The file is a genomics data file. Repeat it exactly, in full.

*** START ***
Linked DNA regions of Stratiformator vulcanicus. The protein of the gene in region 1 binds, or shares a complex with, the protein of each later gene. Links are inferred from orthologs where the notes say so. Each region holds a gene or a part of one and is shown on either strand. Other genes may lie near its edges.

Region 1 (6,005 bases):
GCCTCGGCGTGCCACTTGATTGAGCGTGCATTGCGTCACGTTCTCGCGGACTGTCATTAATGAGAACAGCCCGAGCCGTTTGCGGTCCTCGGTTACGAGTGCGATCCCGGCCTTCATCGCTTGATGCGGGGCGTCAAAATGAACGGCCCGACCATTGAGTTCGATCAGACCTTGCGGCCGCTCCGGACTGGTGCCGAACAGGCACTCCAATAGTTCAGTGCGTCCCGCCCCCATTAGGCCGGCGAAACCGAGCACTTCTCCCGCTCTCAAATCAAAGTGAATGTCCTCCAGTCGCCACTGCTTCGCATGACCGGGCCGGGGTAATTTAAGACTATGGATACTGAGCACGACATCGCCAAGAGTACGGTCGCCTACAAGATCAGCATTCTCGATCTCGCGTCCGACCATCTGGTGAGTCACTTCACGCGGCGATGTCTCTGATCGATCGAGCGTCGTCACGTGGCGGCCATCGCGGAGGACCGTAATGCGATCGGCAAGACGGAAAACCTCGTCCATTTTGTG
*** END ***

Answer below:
Linked DNA regions of Stratiformator vulcanicus. The protein of the gene in region 1 binds, or shares a complex with, the protein of each later gene. Links are inferred from orthologs where the notes say so. Each region holds a gene or a part of one and is shown on either strand. Other genes may lie near its edges.

Region 1 (6,005 bases):
GCCTCGGCGTGCCACTTGATTGAGCGTGCATTGCGTCACGTTCTCGCGGACTGTCATTAATGAGAACAGCCCGAGCCGTTTGCGGTCCTCGGTTACGAGTGCGATCCCGGCCTTCATCGCTTGATGCGGGGCGTCAAAATGAACGGCCCGACCATTGAGTTCGATCAGACCTTGCGGCCGCTCCGGACTGGTGCCGAACAGGCACTCCAATAGTTCAGTGCGTCCCGCCCCCATTAGGCCGGCGAAACCGAGCACTTCTCCCGCTCTCAAATCAAAGTGAATGTCCTCCAGTCGCCACTGCTTCGCATGACCGGGCCGGGGTAATTTAAGACTATGGATACTGAGCACGACATCGCCAAGAGTACGGTCGCCTACAAGATCAGCATTCTCGATCTCGCGTCCGACCATCTGGTGAGTCACTTCACGCGGCGATGTCTCTGATCGATCGAGCGTCGTCACGTGGCGGCCATCGCGGAGGACCGTAATGCGATCGGCAAGACGGAAAACCTCGTCCATTTTGTG